Friday, March 14, 2014

Setting the Standard: Comics by Alex Toth 1952–1954. Edited by Greg Sadowski

What a great artist can do with mediocre material
Setting the Standard is a collection of graphic short stories illustrated by Alex Toth, a master of comic art who chronologically and stylistically bridged the gap between the classic newspaper strips of the World War II era and the Silver Age of comic books. From 1952 to 1954 Toth worked for Standard Comics, where he drew stories for magazines like Intimate Love, Fantastic Worlds, New Romances, and Out of the Shadows. This book collects Toth’s complete body of work for Standard during that two-year period. The stories range in length from one to ten pages. Altogether there’s about 400 pages of comics, all reproduced to faithfully represent the original full-color printings, complete with garish colors, muddy blacks, and blatant dot patterns. A few examples of Toth’s original black and white layouts are also photographically reproduced.

Editor Greg Sadowski has done a fine job compiling this volume. In addition to the graphic content, there’s also an extensive interview with Toth from Graphic Story Magazine, a brief biography, and a section with notes about each story. In the interview Toth comes across as an extreme perfectionist totally devoted to his craft, and a bit of a prima donna. He acknowledges the influence of a few old masters like Noel Sickles, but he brutally critiques many more, including Milton Caniff and Alex Raymond.

Toth’s art often resembles the cinematography of a film noir thriller. His layouts are a symphony of blacks punctuated by judicious silhouettes. His style lends itself well to crime stories, but there’s only a couple examples of that genre included here. There are several war stories, all set in the Korean War. Toth proves himself extremely adept at rendering airplanes, tanks, guns, and the like, but the writing offers little excitement. Mostly there are a lot of combat clichés and anti-Asian racial slurs. The few science fiction stories are also conceptually pedestrian, but Toth does a visionary job drawing the necessary lizard men and flying saucers. The best stuff in the book are the horror stories. Toth’s art really shines in this genre, and the writing is generally pretty good. These stories aren’t as gratuitously gory as the more famous EC Comics of the mid-1950s, but Toth doesn’t shy away from the dark and spooky imagery.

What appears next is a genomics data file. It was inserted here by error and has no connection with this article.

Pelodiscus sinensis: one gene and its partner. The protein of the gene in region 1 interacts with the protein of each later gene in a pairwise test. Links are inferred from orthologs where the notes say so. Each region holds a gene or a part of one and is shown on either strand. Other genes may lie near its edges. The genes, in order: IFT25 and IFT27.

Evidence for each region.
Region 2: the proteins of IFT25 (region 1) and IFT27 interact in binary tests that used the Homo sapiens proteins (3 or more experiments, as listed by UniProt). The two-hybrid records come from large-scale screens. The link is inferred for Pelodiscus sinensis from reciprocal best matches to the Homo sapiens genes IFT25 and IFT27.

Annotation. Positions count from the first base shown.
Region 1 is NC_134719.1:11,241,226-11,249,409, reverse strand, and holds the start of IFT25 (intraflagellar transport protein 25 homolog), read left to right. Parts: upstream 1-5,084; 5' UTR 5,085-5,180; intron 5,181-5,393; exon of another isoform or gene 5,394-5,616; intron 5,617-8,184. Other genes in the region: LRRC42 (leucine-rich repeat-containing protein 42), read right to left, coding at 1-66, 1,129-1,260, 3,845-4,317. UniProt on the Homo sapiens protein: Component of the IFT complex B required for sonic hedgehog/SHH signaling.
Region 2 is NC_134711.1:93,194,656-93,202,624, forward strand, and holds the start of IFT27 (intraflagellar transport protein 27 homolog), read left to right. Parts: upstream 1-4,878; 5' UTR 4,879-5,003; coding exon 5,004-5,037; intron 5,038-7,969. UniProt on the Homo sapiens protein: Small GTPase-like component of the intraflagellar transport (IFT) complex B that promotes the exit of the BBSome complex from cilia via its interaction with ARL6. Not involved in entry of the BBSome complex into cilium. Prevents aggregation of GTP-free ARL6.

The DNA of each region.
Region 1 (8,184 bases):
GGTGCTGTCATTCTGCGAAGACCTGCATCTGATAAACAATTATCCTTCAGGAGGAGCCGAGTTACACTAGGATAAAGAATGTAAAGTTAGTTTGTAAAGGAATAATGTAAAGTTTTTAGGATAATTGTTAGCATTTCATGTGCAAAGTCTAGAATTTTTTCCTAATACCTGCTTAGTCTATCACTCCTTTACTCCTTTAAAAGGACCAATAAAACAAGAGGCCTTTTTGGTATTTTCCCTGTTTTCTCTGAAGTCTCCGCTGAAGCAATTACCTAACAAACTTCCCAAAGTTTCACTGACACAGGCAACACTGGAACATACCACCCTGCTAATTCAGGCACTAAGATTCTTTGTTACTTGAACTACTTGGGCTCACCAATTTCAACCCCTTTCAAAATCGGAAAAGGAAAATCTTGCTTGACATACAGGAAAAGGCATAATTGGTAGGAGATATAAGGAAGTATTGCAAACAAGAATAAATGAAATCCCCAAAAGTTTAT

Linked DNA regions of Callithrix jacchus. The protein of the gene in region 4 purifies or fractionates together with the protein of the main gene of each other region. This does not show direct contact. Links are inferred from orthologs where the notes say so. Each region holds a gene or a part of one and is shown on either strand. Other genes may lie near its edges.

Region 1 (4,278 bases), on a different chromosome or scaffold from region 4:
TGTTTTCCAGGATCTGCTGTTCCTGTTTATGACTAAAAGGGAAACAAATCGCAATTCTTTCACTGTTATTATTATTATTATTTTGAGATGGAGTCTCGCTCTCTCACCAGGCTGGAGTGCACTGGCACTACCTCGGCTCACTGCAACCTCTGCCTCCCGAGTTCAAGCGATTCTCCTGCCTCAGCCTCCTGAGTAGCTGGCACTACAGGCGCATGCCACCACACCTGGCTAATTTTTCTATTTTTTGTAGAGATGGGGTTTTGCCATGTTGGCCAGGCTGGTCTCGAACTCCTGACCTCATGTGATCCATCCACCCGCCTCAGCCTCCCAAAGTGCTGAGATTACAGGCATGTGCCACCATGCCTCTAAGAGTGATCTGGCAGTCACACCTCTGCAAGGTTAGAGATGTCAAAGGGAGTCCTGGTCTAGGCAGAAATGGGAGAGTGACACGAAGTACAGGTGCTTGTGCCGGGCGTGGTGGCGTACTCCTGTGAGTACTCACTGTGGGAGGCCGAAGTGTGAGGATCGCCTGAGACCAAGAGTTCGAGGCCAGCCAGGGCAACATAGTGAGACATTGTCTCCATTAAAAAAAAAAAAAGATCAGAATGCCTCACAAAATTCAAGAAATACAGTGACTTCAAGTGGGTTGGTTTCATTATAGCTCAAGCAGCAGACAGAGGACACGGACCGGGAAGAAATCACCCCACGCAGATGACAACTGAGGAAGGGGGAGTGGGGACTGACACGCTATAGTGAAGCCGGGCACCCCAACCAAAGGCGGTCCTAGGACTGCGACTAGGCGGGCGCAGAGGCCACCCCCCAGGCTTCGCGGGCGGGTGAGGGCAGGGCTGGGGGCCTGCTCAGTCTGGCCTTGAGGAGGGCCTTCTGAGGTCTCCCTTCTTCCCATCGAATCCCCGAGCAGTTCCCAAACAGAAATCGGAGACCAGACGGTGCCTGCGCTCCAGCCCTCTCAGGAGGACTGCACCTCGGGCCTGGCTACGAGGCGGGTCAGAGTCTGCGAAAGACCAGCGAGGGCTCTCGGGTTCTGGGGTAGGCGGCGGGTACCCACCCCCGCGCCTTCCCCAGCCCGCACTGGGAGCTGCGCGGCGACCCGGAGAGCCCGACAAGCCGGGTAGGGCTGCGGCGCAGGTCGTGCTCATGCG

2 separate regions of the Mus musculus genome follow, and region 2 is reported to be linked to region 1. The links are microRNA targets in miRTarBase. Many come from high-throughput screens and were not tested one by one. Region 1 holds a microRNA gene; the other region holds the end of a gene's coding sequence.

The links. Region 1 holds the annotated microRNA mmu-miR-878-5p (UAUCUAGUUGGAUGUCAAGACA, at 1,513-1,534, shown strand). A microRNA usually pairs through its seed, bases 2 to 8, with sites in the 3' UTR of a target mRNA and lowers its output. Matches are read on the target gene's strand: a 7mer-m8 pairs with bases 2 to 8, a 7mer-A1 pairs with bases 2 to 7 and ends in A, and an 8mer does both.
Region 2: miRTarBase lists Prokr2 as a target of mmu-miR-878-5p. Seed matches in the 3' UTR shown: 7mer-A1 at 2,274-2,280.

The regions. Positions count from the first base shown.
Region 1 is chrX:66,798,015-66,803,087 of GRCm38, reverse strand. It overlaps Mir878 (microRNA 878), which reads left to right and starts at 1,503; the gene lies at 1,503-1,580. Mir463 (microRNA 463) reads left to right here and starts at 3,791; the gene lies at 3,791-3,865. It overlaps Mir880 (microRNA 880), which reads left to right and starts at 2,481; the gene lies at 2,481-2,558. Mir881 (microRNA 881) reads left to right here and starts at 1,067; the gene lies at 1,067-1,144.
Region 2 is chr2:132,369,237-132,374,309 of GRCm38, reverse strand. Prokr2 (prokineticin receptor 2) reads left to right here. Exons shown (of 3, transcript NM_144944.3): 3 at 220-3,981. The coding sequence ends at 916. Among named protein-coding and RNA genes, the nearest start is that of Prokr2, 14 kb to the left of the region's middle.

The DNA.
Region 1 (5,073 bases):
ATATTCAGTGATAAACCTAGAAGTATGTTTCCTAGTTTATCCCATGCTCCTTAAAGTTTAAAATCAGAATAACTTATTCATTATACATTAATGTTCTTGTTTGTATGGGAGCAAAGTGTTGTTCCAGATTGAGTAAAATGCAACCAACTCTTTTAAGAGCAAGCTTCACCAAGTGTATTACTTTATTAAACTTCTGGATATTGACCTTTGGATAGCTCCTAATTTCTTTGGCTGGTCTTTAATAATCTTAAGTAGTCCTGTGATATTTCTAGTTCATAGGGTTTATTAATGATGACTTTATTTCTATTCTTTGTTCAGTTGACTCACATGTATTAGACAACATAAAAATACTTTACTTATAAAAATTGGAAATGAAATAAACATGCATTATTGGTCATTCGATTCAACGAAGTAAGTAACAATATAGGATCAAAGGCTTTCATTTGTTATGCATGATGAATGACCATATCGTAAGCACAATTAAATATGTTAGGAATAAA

More than half of the book—perhaps as much as two-thirds—consists of romance comics. For the most part these are serious love stories aimed at an adult female audience. It’s unbelievable how many variations the Standard writers could come up with on the familiar scenario of boy-meets-girl. Though some of the best writing in the book occurs in these tales of the heart, the sheer quantity that’s contained in the book is mind-numbing. The effect is similar to a soap opera marathon. Nevertheless, Toth manages to enliven even these predictable love stories with innovative and inspired graphic solutions.

Toth was a real genius at visual storytelling, and in this chronologically arranged body of work one can witness his talents developing and improving over the course of the book. The writing of the stories, on the other hand, is nothing to get excited about. In most cases, the author’s name isn’t even mentioned in the accompanying notes, though the inker’s always is. Clearly Toth’s art is the main attraction here, and today’s comic art enthusiasts can surely find much to appreciate in his historic body of work. Beyond their importance in comic art history, however, can these stories really be enjoyed on their own merits? That all depends on how nostalgic you are for ‘50s romance.

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